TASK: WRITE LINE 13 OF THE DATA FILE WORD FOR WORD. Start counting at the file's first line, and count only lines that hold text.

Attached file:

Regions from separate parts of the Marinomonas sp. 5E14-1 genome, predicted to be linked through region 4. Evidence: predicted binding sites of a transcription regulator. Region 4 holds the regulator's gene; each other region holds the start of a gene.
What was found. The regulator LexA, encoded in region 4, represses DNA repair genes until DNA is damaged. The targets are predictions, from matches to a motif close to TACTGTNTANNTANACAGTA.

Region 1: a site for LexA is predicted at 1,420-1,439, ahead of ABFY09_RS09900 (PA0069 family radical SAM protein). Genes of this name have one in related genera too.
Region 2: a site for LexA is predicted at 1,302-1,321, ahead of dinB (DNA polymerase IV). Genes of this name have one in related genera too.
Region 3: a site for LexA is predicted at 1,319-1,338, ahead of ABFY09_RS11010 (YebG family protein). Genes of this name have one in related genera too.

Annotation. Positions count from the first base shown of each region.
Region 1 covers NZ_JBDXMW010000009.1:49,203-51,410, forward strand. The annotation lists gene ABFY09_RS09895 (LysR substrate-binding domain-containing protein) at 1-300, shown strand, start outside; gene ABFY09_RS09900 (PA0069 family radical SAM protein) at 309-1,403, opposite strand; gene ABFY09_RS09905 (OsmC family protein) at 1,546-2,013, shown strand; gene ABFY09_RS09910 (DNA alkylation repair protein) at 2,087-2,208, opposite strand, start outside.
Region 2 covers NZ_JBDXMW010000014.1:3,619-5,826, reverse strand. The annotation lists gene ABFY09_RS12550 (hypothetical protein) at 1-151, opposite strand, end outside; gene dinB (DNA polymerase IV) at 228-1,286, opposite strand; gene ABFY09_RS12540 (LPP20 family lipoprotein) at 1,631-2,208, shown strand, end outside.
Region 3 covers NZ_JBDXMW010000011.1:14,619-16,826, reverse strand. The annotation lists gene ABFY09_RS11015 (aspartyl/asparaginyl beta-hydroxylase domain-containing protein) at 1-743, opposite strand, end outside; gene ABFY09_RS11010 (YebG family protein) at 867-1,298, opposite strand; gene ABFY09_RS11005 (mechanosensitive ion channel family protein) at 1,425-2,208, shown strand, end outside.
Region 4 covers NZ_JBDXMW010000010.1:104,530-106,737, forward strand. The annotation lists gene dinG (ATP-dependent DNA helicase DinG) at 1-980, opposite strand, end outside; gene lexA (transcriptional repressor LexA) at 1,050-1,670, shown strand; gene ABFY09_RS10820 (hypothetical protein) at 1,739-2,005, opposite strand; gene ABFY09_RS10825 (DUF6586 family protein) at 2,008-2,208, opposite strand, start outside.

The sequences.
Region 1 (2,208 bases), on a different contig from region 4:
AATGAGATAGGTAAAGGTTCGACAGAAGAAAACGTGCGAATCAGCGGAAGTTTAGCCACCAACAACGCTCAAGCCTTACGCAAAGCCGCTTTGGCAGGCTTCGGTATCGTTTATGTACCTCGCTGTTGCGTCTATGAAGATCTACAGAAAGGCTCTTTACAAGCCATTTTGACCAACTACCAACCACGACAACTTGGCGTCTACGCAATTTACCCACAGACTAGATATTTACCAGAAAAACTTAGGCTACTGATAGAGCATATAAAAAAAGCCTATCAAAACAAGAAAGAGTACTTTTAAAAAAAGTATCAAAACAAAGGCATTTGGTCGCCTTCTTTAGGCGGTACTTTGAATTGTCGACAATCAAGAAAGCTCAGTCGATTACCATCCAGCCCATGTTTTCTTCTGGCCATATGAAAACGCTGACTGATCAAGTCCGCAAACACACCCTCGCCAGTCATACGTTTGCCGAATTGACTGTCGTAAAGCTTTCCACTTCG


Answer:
AATGAGATAGGTAAAGGTTCGACAGAAGAAAACGTGCGAATCAGCGGAAGTTTAGCCACCAACAACGCTCAAGCCTTACGCAAAGCCGCTTTGGCAGGCTTCGGTATCGTTTATGTACCTCGCTGTTGCGTCTATGAAGATCTACAGAAAGGCTCTTTACAAGCCATTTTGACCAACTACCAACCACGACAACTTGGCGTCTACGCAATTTACCCACAGACTAGATATTTACCAGAAAAACTTAGGCTACTGATAGAGCATATAAAAAAAGCCTATCAAAACAAGAAAGAGTACTTTTAAAAAAAGTATCAAAACAAAGGCATTTGGTCGCCTTCTTTAGGCGGTACTTTGAATTGTCGACAATCAAGAAAGCTCAGTCGATTACCATCCAGCCCATGTTTTCTTCTGGCCATATGAAAACGCTGACTGATCAAGTCCGCAAACACACCCTCGCCAGTCATACGTTTGCCGAATTGACTGTCGTAAAGCTTTCCACTTCG